22 Jun Busting to get to the toilet: National Continence week continues
Are you busting to get to the loo?
Have you had the feeling that you just might wet yourself if you don’t get there in time?
Do you know where all the toilets are in your local area, your work place, exercise park and gym?
Do you go to the loo before you leave the house; just-in-case?
National Continence week continues. This may be of benefit to you or someone you know. Read on…
What’s normal? How many times a day should I pass urine? How long should I be able to hold on?
Well that all depends…..
on what you drink and when, and the habits that you have set up in your life.
- Many folk drink according to thirst – a great idea, if you have easy bowel motions and pale urine. Please drink more if urine is dark or bowel motions are dehydrated and difficult to pass. Most women tell me they drink about 6-8glasses of fluid daily.
- Generally, you bladder should be able to hold about 300-400 mls. (Fitzgerald et al 2002) On average, people pass urine about every 3-4hours. But these things vary according to the time of the day. (Lukacz et al 2009) You may pass urine up to 6 times during the day and perhaps once overnight.
- Most folk drink more at breakfast time and dinner time than at other times in the day. Filling up on more liquids at one times means you will make urine more quickly than at other times of the day. Therefore, you will want to pass urine more quickly at those times. You may wee (void) less during the middle of the day.
- Some people are more sensitive to caffeine, chocolate, energy drinks, fizzy drinks and alcohol. Have you noticed that you need to go to the toilet more quickly or have a greater deal of urgency when you have had these chemicals?
- Habits have an important part to play. Did your mum tell you to go to the loo just before you left the house as a child? Did you persist with this habit into adulthood? Have you trained your own children in the same way. STOP. Rethink this strategy…. Do I need to go to the toilet? How long is it since I last went to the toilet? Where am I going and is there a toilet available when I get there? There usually is. So, hang on. Get into the same habit with your own children. Ask them if they need to go to the toilet before they leave the house, rather than telling them to go to the toilet.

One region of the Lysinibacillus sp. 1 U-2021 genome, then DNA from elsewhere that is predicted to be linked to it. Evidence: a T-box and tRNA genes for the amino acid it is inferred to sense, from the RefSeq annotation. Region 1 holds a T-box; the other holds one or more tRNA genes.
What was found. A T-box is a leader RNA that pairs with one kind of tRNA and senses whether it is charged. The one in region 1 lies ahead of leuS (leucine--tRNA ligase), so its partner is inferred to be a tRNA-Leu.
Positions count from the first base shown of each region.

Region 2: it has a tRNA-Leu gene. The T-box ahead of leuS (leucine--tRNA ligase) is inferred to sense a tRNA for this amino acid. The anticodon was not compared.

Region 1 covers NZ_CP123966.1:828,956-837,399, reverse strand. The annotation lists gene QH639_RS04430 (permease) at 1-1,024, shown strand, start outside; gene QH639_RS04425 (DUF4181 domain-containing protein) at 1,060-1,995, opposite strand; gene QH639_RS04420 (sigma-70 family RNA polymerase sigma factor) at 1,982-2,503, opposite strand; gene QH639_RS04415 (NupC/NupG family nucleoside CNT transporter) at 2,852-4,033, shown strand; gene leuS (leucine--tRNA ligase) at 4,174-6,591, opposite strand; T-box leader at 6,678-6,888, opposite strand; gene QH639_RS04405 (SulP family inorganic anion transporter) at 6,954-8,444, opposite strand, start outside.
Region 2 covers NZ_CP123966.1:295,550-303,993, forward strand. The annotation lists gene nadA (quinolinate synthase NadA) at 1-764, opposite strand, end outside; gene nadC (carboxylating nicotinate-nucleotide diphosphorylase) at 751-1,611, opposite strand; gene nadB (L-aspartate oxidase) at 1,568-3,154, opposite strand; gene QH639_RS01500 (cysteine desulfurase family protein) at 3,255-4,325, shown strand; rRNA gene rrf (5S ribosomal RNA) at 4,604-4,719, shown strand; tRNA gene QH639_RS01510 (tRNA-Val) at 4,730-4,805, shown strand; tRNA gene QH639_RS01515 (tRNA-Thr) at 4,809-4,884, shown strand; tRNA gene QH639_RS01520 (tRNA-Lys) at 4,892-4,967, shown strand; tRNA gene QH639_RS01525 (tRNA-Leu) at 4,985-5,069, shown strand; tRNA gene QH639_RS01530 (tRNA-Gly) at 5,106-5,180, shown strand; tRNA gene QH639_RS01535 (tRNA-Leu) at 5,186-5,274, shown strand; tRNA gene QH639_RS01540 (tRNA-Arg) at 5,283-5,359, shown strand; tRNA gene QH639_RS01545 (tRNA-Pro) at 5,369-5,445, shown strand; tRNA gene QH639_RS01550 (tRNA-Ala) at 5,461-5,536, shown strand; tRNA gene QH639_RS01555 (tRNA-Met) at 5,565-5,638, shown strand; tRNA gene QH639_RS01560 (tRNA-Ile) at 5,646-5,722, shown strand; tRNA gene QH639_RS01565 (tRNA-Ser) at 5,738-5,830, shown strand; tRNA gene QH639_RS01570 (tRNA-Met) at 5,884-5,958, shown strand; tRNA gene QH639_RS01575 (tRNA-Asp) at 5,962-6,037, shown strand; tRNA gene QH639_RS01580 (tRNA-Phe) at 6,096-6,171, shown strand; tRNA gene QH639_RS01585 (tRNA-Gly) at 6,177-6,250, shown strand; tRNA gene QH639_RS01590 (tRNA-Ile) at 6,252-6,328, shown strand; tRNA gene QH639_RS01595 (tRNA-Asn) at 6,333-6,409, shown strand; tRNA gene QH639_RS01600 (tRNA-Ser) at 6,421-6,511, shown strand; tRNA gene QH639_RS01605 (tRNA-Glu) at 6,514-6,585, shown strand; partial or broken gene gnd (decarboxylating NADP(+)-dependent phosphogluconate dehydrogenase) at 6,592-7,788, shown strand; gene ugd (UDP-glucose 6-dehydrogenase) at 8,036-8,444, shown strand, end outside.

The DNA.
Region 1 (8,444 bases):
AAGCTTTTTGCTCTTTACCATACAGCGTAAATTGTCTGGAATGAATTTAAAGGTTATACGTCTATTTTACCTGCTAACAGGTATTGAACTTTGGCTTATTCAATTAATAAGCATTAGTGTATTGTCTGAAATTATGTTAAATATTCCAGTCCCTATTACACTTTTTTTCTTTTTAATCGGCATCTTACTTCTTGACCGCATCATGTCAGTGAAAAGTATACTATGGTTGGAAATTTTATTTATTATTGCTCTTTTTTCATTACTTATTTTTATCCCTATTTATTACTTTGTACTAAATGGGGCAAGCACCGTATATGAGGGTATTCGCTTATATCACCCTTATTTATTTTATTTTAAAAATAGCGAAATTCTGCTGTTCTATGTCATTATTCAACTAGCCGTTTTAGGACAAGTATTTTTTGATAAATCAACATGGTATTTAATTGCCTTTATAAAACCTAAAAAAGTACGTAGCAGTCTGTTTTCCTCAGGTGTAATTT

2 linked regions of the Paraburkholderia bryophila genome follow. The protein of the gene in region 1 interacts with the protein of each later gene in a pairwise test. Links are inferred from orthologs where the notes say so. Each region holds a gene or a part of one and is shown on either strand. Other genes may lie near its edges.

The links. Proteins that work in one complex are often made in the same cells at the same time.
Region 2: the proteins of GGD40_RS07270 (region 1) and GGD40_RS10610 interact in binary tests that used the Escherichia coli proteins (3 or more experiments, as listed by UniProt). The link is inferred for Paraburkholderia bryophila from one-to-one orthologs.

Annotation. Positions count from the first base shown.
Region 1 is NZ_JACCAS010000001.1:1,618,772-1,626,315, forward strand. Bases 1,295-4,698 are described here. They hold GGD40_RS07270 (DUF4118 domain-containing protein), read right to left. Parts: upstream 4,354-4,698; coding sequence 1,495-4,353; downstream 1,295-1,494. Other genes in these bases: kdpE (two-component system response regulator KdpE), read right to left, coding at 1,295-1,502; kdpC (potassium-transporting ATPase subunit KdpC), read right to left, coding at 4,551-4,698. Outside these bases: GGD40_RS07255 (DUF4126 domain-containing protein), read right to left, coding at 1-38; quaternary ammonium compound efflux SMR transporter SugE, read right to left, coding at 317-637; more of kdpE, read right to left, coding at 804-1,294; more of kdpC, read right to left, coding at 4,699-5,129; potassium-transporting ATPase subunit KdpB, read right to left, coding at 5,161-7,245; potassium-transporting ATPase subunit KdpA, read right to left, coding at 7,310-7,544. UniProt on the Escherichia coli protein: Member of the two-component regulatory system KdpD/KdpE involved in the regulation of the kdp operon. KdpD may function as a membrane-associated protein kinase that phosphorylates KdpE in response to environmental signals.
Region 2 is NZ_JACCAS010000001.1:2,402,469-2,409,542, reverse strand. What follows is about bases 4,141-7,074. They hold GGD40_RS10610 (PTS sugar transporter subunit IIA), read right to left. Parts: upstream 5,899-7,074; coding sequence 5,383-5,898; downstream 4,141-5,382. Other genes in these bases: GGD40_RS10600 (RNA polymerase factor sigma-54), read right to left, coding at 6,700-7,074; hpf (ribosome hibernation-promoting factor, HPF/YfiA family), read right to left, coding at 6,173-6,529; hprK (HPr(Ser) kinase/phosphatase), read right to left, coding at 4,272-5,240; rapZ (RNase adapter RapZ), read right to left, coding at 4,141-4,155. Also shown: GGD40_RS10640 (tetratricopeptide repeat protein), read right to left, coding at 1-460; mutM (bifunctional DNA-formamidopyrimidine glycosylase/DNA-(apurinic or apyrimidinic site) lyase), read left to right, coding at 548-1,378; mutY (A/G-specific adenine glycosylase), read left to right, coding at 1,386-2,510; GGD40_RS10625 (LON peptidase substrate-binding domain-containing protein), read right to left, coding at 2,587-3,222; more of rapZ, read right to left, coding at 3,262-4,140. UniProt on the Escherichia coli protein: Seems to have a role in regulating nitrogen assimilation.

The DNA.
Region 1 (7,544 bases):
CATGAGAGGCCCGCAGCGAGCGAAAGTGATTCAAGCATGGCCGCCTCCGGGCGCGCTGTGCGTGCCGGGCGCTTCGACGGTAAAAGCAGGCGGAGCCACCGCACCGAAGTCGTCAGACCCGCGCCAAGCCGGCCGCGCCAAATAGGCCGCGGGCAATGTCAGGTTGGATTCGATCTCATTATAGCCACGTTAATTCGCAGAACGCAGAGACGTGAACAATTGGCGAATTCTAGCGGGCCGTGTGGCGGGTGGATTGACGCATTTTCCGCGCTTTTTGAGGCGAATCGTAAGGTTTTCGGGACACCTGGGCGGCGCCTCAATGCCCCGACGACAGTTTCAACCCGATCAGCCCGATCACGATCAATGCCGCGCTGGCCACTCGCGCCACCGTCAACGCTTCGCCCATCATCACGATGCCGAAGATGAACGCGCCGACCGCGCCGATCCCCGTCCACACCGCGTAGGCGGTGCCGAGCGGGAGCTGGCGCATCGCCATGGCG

It is possible to retrain yourself. And it is called Bladder Training. Bladder Training is often combined with a pelvic muscle exercise program to help you overcome the “busting” sensation.
SHE Physio Pilates can help you learn the activities that increase your bladder capacity and reduce your frequency and the “busting” need to go to the toilet. There are other therapies available at SHE to reduce bladder frequency and urgency.
And SHE can help children too.
Enjoy your body.
Please come and exercise with SHE. Join SHE for a pilates program.
Learn Bladder Training.
Call SHE for an appointment if you are concerned about your busting bladder .
Call on 0408 465 312
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Fitzgerald MP, Stablein U, Brubaker L. Urinary habits among asymptomatic women. Am J Obstet Gynecol. 2002;187:1384–8
Lukacz ES, Whitcomb EL, Lawrence JM, et al. Urinary frequency in community-dwelling women: what is normal? Am J Obstet Gynecol. 2009;200:552 e1–7